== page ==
Effective community outreach is broader than a covenant. It begins with building strong, real relationships. Americans are inspired to offer their support when they learn more about military life and gain a deeper understanding of the personal challenges that Soldiers and Families experience. It is crucial that Army leaders make every effort to get to know local leaders, to attend town halls, Chamber of Commerce meetings and other events, and to invite local leaders and community members to attend events on post. Army leaders must be prepared to answer when local leaders ask, "How can we help'" Americans are generous and compassionate - if you let them know how they can help, they will.
I know from firsthand experience what the power of community support can do for Soldiers and their Families. One recent example is when I was the III Corps and Fort Hood commander and worked to establish a Resiliency Campus, which gathers in one area a number of programs to support Soldiers' and Families' mental, spiritual and physical well-being. As senior commander I was able to dedicate the space on post and ensure that infrastructure improvements were made, but it was the embrace of the community outside the gate, their contributions of materials, services and expertise, that made the campus a reality.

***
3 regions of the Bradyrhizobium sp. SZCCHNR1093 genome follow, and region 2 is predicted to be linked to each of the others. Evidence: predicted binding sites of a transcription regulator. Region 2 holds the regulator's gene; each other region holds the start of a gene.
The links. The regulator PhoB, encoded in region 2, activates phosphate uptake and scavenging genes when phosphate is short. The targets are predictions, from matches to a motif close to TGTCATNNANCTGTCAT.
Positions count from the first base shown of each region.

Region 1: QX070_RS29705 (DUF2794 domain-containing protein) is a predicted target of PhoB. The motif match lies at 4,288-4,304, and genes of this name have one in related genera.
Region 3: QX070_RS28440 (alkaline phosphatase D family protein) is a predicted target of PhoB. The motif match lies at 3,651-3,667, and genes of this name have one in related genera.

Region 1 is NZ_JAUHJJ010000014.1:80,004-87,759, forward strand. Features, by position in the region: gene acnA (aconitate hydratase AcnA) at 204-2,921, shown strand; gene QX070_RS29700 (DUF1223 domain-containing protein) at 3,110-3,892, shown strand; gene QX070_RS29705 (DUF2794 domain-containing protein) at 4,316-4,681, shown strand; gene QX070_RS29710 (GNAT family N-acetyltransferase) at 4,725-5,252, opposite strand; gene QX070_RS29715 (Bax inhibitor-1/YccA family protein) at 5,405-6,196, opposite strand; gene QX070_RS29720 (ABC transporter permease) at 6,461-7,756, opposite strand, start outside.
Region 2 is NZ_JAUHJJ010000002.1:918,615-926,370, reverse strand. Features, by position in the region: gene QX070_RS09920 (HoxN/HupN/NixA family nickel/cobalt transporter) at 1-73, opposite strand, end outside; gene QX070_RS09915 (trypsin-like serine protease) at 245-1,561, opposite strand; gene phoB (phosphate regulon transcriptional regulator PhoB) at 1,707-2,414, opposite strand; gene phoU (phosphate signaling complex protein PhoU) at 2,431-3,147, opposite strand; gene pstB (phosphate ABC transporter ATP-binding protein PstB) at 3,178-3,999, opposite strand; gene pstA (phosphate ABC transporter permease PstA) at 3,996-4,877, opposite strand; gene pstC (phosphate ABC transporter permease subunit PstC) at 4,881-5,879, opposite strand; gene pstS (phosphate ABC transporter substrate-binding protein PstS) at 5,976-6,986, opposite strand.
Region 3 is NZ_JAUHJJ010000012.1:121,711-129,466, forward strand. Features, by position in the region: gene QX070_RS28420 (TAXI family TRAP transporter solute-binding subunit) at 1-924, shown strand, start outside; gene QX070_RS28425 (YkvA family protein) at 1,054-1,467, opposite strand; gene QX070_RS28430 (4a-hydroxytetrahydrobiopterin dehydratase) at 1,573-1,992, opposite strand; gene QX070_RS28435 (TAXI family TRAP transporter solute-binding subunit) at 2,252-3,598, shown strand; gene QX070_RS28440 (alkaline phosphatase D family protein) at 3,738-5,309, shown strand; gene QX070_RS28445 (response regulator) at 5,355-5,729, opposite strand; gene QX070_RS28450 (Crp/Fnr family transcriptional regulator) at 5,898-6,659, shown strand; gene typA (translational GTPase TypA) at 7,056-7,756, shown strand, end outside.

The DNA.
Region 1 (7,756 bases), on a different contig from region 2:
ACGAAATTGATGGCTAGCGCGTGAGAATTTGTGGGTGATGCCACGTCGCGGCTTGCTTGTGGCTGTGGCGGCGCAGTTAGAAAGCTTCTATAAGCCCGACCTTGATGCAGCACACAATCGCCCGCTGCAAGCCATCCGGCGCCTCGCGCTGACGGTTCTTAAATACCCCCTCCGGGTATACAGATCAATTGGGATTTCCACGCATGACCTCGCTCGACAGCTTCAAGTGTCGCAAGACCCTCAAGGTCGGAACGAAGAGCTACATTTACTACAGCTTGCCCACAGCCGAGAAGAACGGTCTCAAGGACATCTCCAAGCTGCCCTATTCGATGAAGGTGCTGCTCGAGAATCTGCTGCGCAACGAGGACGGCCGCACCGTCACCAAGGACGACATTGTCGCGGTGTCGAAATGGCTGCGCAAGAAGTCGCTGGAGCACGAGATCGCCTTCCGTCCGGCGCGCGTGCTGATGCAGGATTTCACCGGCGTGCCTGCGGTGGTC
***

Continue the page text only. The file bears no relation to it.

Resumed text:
We have several valuable resources to help Soldiers and Families locate and access programs and services available to them. Army One Source, at www.myarmyonesource.com, is a single portal for information on a wide range of services, including housing, healthcare, employment, education, childcare and Family services. AOS includes information on how to contact the nearest Army community support coordinator. Community support coordinators work to make connections between local resources and Soldiers and Families, especially for those who live far from an installation.
The Army Community Covenant website, at www.army.mil/community, has information on more than 600 national, state and local programs that offer education, employment, family, financial, survivor, wounded warrior and other kinds of support. The website regularly adds information on new programs as we continue to build relationships with local, state and national organizations. The site also has ideas and resources for Army leaders to reach out to the communities around them, and for community members and organizations who want to offer support.
All of these resources - the Army Community Covenant resources, the community support coordinators, the advice and ideas of fellow leaders posted on www.garrisoncommand.com, and the expertise of professionals on installations - help Army leaders build and strengthen relationships with communities and find innovative ways to take care of Soldiers and Families.
We have become more effective at our community outreach efforts in recent years, but our efforts meet with such success because our communities are eager to meet us halfway. They readily and generously express their gratitude and support for our Soldiers and Families. Our challenge is to meet them all the way, to clearly communicate our needs and facilitate their support for us. The support and contributions from our communities will enable us to keep our promise to provide Soldiers and Families a quality of life commensurate with their service.